When I was in my 20s I worked at a local TV station handling the robotic cameras, teleprompter, sideline duties at professional sporting games, etc. It was a great gig but there was a LOT of down time. Then one day the nice folks in HR purchased a ping pong table and placed it in the center of the carpenter area where they used to make sets.
Things were great for a couple weeks with regular use and impromptu tournaments then the monotony of routine set in and the shine of the table lost its luster. Then my buddy Jason and I made a suggestion, “why don’t we make it interesting” we said to the others. Thunderdome ping pong was born in a very innocent way and quickly evolved into a menacing all out balls to the wall intense sport.
We began by implementing nontraditional use of the paddles with each player wielding one (or more) in each hand and progressed to tennis rackets, baseball bats or whatever we had within reach. The problem was the balls were too light and too slow moving for our taste. One of the field reporters was an avid racquet ball player so we spent some time using those until it reached its logical final step, golf balls.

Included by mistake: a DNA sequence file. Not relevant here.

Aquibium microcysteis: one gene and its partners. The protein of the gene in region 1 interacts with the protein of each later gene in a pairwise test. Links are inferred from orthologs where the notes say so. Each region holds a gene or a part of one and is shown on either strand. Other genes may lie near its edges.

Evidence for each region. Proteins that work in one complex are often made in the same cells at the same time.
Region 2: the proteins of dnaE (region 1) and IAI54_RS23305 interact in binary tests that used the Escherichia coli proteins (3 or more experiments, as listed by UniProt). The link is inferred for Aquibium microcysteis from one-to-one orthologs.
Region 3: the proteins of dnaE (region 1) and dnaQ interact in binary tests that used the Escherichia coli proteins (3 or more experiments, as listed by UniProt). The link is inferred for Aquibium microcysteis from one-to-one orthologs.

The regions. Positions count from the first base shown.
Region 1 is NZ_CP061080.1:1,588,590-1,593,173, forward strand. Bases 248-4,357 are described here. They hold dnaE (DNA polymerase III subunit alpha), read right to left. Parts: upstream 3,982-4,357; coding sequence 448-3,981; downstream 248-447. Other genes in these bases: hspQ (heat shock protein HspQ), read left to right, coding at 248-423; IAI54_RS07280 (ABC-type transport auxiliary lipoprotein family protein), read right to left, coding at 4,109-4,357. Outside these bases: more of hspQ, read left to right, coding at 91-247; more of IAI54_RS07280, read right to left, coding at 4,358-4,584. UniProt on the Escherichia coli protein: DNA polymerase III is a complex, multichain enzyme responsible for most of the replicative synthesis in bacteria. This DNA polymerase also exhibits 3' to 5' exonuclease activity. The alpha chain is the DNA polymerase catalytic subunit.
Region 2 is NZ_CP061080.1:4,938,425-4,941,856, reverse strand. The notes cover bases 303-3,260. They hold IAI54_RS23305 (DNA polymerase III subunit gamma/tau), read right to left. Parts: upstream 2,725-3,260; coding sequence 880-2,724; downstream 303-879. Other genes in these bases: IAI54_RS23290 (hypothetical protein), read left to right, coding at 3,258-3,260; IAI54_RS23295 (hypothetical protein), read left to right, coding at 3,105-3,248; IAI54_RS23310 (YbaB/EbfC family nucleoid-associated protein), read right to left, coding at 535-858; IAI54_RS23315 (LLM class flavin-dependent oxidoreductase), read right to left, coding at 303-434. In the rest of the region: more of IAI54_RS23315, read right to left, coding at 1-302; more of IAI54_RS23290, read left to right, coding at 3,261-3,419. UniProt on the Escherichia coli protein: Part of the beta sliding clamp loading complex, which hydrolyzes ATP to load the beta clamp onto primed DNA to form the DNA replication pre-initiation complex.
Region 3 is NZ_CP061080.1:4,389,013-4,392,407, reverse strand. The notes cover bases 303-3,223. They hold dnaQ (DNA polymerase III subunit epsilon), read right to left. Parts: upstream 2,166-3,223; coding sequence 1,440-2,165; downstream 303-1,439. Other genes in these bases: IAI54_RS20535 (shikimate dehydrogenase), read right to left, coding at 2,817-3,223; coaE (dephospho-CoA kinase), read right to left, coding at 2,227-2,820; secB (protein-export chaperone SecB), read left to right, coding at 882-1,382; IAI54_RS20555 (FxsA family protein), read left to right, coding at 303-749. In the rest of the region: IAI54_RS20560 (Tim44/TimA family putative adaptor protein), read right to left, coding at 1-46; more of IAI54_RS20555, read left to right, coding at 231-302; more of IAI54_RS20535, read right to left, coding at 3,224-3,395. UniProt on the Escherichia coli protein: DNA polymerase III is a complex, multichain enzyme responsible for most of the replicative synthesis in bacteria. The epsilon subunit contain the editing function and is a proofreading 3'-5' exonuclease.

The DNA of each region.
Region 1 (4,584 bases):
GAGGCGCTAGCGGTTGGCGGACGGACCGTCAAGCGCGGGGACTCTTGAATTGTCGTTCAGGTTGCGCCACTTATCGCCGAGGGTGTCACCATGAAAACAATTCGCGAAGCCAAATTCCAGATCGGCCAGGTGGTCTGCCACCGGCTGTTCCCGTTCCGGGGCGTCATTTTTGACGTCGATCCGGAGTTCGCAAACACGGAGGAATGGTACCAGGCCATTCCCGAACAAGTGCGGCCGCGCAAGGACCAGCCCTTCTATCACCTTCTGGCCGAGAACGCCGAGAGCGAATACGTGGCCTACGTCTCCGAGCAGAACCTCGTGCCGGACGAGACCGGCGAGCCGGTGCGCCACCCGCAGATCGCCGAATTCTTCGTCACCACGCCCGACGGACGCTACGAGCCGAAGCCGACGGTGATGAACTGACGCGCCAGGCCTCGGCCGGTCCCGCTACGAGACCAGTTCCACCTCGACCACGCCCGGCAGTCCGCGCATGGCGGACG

Golf balls were great in that they can travel a great deal of distance with a high velocity strike. The problem being of course that when they make contact on skin they would often bruise and with anything else they would shatter or ricochet erratically. This was when we decided to reduce the table to a simpler purpose: to divide the world in half. It allowed us more distance from the other player and more reaction time when the ball was stuck. There was an imaginary line extending infinitely in either direction of the little net expanding the field of play as far as the ball could reach and beyond.
Thunderdome ping pong finally earned its name, there were no real rules. You could move the table, strike the ball with whatever you wanted wherever you wanted. So long as the ball was in motion it was in play and if it stopped moving on your side of the table (world) the point went to the other player. Maneuvers like opening doors to the back parking lot and spiking it out were called into action. The table moved from the carpenter shop (but made its way back on occasion) to the center of the loading dock. From here the balls (yes we used multiple too) could end up in either of the main studios, the rafters 30’ up, the producers booth, master control, etc.
The truly amazing thing was that while everyone knew we were playing this wild invented sport (how could they not hear us) nobody ever told us to stop. (Also that nobody ever went to the hospital.) We were young, wild and full of adventure! Ultimately the station transformed the way many local TV affiliates do and they outsourced and automated a vast majority of their production staff.
Leading up to the final day we had an all-out tournament with no holds barred. It could take well over an hour for a point to be scored at times. In the end yours truly, OrigamiFolder was the champion. To this day when I encounter my former coworkers we speak with reverence and fond remembrance of the insanity that was Thunderdome Ping Pong.